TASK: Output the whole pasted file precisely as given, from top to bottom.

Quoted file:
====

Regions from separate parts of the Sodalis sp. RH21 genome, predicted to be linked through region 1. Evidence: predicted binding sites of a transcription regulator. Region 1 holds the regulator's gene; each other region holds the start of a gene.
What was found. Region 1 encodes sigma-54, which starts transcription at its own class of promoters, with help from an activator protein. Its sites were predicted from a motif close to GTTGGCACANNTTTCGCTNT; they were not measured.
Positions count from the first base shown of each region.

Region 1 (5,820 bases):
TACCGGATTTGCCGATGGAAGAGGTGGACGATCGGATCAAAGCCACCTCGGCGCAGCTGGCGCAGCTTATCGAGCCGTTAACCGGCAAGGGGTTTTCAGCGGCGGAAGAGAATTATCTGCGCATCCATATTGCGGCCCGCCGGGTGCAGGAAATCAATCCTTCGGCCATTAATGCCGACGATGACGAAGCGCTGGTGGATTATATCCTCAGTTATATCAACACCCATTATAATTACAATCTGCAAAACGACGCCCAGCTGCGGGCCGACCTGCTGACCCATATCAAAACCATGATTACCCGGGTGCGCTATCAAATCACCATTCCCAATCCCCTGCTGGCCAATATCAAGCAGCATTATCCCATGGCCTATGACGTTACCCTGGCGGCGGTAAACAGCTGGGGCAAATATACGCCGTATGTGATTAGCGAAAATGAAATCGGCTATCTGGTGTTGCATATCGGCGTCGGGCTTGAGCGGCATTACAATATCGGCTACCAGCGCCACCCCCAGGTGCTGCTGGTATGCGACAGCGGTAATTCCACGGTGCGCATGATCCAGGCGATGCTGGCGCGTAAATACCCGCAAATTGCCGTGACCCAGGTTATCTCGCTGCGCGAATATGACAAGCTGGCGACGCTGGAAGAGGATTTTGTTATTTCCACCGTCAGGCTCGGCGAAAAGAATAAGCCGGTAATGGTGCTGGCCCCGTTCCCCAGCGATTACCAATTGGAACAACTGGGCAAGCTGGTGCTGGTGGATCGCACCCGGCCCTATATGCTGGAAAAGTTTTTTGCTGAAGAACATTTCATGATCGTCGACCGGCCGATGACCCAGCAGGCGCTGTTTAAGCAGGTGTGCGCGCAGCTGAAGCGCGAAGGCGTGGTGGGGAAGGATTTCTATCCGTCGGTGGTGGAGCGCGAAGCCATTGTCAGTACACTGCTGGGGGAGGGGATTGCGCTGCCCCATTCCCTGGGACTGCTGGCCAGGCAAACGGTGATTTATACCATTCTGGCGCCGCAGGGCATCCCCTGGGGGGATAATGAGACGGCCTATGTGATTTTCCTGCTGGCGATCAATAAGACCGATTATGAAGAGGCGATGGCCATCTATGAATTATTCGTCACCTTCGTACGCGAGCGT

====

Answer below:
Regions from separate parts of the Sodalis sp. RH21 genome, predicted to be linked through region 1. Evidence: predicted binding sites of a transcription regulator. Region 1 holds the regulator's gene; each other region holds the start of a gene.
What was found. Region 1 encodes sigma-54, which starts transcription at its own class of promoters, with help from an activator protein. Its sites were predicted from a motif close to GTTGGCACANNTTTCGCTNT; they were not measured.
Positions count from the first base shown of each region.

Region 1 (5,820 bases):
TACCGGATTTGCCGATGGAAGAGGTGGACGATCGGATCAAAGCCACCTCGGCGCAGCTGGCGCAGCTTATCGAGCCGTTAACCGGCAAGGGGTTTTCAGCGGCGGAAGAGAATTATCTGCGCATCCATATTGCGGCCCGCCGGGTGCAGGAAATCAATCCTTCGGCCATTAATGCCGACGATGACGAAGCGCTGGTGGATTATATCCTCAGTTATATCAACACCCATTATAATTACAATCTGCAAAACGACGCCCAGCTGCGGGCCGACCTGCTGACCCATATCAAAACCATGATTACCCGGGTGCGCTATCAAATCACCATTCCCAATCCCCTGCTGGCCAATATCAAGCAGCATTATCCCATGGCCTATGACGTTACCCTGGCGGCGGTAAACAGCTGGGGCAAATATACGCCGTATGTGATTAGCGAAAATGAAATCGGCTATCTGGTGTTGCATATCGGCGTCGGGCTTGAGCGGCATTACAATATCGGCTACCAGCGCCACCCCCAGGTGCTGCTGGTATGCGACAGCGGTAATTCCACGGTGCGCATGATCCAGGCGATGCTGGCGCGTAAATACCCGCAAATTGCCGTGACCCAGGTTATCTCGCTGCGCGAATATGACAAGCTGGCGACGCTGGAAGAGGATTTTGTTATTTCCACCGTCAGGCTCGGCGAAAAGAATAAGCCGGTAATGGTGCTGGCCCCGTTCCCCAGCGATTACCAATTGGAACAACTGGGCAAGCTGGTGCTGGTGGATCGCACCCGGCCCTATATGCTGGAAAAGTTTTTTGCTGAAGAACATTTCATGATCGTCGACCGGCCGATGACCCAGCAGGCGCTGTTTAAGCAGGTGTGCGCGCAGCTGAAGCGCGAAGGCGTGGTGGGGAAGGATTTCTATCCGTCGGTGGTGGAGCGCGAAGCCATTGTCAGTACACTGCTGGGGGAGGGGATTGCGCTGCCCCATTCCCTGGGACTGCTGGCCAGGCAAACGGTGATTTATACCATTCTGGCGCCGCAGGGCATCCCCTGGGGGGATAATGAGACGGCCTATGTGATTTTCCTGCTGGCGATCAATAAGACCGATTATGAAGAGGCGATGGCCATCTATGAATTATTCGTCACCTTCGTACGCGAGCGT